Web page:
Few skilled persons can do massive volume key extraction, and send the keys to a central server on the internet. Then, they create an easy to use decryption program, with a nice GUI that do online key recovery. That way, my father and your father can backup movies.
Or they can send the keydb.cfg file on P2P networks (BitTorrent, E-Mule, etc..)
See the problem now?

* Affirmation 5: You can extract keys from software player on personal computer but not on hardware player.
* My comment: It's easier to extract keys from software player, but it also possible to extract keys from hardware player (the set-top box in your living room!)

Conclusion:
The attack I describe in "Affirmation 4", is not here yet, but it's coming. So I give MPAA and AACSLA a head start. Start to think what you can do about that.
To totally block this attack, they need to put different keys on every disk! Now, they only have different keys for different movies. I don't know about the manufacturing process of the disk. This solution may not be possible.
The best they can do, is doing shorter manufacturing run of a particular movie, so it would be difficult to get your hand on every "pressing" of a movie.
When they design AACS, they assume people will look for the device keys. I don't care about device keys. I do care about volume key. Having the device keys mean that you have to re-implements all the complex crypto and do the full AACS process.
I leave all this dirty job to the player and recover only the volume key.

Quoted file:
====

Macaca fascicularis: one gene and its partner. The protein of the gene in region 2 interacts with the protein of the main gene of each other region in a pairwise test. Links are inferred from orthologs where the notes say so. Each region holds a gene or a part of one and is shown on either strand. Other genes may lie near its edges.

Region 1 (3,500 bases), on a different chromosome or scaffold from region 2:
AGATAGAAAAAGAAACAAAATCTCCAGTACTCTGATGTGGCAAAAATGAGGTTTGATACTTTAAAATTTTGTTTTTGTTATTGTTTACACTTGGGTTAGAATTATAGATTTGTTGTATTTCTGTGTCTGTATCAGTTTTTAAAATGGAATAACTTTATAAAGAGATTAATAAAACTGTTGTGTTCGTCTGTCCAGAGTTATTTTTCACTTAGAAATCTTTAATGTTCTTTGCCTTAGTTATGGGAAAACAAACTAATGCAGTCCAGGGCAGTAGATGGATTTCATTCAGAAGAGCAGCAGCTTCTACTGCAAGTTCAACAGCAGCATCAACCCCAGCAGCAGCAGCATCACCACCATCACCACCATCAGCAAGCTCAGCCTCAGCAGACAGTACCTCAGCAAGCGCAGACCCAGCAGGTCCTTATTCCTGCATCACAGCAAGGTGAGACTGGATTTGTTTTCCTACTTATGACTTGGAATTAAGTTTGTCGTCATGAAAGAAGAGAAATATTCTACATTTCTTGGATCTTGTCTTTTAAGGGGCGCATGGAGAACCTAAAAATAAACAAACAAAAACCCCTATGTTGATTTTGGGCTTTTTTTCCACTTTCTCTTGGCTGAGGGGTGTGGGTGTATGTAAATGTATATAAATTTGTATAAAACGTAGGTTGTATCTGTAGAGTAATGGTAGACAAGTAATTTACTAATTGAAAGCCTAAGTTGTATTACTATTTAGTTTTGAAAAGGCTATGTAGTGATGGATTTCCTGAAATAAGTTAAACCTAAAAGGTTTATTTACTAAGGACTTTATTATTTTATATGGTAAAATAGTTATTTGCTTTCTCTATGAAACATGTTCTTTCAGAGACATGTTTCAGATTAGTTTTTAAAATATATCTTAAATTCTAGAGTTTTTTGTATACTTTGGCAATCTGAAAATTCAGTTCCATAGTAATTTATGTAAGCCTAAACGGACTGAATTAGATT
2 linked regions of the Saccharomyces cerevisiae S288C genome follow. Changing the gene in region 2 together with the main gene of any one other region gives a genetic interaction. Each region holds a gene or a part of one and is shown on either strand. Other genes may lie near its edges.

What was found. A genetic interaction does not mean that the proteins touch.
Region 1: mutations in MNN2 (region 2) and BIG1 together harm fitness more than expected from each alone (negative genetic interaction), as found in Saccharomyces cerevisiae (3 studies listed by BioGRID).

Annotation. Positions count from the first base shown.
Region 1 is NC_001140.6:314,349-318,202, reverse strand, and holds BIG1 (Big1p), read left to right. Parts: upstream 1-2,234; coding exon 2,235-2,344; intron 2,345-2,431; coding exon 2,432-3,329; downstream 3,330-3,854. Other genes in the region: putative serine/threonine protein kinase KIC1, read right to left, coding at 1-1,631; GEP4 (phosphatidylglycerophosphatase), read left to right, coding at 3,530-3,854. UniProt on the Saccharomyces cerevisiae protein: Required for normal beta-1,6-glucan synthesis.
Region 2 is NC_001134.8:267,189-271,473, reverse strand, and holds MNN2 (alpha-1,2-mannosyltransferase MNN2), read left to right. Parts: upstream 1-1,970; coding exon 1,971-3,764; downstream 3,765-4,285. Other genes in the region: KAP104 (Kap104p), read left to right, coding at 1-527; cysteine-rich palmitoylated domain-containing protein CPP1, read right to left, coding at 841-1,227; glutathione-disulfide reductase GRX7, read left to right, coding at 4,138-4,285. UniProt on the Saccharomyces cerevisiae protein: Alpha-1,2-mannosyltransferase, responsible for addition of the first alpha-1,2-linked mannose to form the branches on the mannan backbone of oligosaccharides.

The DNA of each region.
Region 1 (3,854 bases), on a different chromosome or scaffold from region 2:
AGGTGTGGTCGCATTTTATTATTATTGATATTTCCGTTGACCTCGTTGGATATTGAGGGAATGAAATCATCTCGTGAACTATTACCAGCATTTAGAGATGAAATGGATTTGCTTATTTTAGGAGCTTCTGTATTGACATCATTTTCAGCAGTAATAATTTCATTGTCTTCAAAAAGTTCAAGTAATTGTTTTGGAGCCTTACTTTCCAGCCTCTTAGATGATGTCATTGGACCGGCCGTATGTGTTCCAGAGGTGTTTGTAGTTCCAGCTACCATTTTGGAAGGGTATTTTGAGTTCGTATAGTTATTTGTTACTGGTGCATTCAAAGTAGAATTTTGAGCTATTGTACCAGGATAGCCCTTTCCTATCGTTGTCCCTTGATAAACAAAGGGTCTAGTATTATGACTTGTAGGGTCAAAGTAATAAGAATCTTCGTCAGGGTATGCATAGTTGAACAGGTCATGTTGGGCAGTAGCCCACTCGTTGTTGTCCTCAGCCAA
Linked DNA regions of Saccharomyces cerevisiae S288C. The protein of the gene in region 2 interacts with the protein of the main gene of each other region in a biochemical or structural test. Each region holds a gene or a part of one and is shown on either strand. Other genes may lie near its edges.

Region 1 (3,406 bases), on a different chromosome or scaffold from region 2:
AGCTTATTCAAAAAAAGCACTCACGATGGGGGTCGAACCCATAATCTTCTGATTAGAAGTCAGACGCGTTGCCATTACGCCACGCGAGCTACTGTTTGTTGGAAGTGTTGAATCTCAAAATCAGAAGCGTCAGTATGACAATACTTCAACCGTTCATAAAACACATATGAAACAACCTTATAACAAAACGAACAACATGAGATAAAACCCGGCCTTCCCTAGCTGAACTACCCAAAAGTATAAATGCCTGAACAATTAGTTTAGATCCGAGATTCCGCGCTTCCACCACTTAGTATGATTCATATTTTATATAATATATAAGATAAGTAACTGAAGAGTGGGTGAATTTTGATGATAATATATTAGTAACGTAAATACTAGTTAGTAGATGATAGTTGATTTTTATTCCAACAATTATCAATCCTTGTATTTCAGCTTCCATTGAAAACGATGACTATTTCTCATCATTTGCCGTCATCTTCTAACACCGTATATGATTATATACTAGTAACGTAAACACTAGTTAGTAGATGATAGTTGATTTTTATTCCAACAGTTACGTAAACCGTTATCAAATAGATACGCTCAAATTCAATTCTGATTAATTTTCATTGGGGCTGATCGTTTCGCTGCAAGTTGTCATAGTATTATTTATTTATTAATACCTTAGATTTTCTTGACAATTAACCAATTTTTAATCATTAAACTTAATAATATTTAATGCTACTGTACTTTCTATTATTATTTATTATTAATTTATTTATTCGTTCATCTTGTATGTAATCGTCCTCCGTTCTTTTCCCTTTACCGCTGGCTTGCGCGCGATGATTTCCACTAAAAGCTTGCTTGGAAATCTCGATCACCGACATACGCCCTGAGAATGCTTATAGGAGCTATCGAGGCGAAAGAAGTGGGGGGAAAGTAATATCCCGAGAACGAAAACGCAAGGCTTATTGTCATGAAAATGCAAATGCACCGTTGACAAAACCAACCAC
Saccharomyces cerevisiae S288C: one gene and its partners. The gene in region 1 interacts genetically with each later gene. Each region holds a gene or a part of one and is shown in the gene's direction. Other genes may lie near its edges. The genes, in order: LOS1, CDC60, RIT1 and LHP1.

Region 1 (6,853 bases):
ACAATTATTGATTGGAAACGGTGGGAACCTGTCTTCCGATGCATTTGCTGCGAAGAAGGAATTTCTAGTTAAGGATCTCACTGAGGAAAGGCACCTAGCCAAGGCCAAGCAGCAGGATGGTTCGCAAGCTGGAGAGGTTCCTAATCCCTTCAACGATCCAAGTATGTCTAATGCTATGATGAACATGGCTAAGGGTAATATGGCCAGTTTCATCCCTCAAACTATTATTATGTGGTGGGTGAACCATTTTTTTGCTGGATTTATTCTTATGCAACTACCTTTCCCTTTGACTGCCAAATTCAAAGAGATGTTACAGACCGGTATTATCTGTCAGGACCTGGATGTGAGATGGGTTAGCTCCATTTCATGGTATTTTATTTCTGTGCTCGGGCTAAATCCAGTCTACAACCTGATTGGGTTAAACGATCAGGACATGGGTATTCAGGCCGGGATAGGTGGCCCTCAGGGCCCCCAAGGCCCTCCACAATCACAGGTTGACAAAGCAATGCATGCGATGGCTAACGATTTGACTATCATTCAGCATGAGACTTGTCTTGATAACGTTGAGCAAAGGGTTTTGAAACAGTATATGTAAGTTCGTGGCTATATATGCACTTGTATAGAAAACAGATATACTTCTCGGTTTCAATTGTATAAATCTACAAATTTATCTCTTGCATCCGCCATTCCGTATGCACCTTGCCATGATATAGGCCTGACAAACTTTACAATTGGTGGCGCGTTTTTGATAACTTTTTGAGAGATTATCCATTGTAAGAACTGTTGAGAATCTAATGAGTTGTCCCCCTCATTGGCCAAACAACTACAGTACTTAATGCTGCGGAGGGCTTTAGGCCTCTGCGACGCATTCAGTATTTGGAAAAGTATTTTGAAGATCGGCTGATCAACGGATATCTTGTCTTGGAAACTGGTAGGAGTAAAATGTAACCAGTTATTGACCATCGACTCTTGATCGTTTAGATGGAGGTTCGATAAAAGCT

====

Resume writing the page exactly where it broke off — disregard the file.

There is 3 important things in cryptography:
* 1-Private key protection
* 2-Private key protection
* 3-Private key protection
Did I break AACS? I don't know. What do you think?
I'm not going to work on this anymore, I'm taking a vacation!


Muslix64 also release v1.00 if his BackupHDDVD tool/proof-of-concept:


What's new in this version?
* Volume key support
* Partial resume of an interrupted decryption session
* New file format and file name for key database file.

The key database file is now KEYDB.cfg


Thanks to spiff & pike for news/links.
Full Story: forum.doom9.org
Download: n/a (might be illegal under DMCA/EUCD)




#2 juan_2006

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Posted 03 January 2007 - 02:31 AM

Great thing..Now we have more info....good job Muslix64 smile.gif

Edited by juan_2006, 03 January 2007 - 02:31 AM.


#3 dom0012

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Posted 03 January 2007 - 03:11 AM

so what does this mean? uhh.gif

#4 master4best

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Posted 03 January 2007 - 03:51 AM

QUOTE(dom0012 @ Jan 3 2007, 07:18 AM) View Post

so what does this mean? uhh.gif


It means that we are a step closer to cracking AACS, the HDDVD DRM protection. The only thing left is a better decryptor with a GUI and a way to find the keys needed for the program to work, as the most people don't know how to get them...

By the way nice work Muslix64!

Edited by master4best, 03 January 2007 - 03:52 AM.


#5 DMAddict

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Posted 03 January 2007 - 03:57 AM

I see HD-DVD Shrink coming soon.

#6 Heet

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Posted 03 January 2007 - 04:03 AM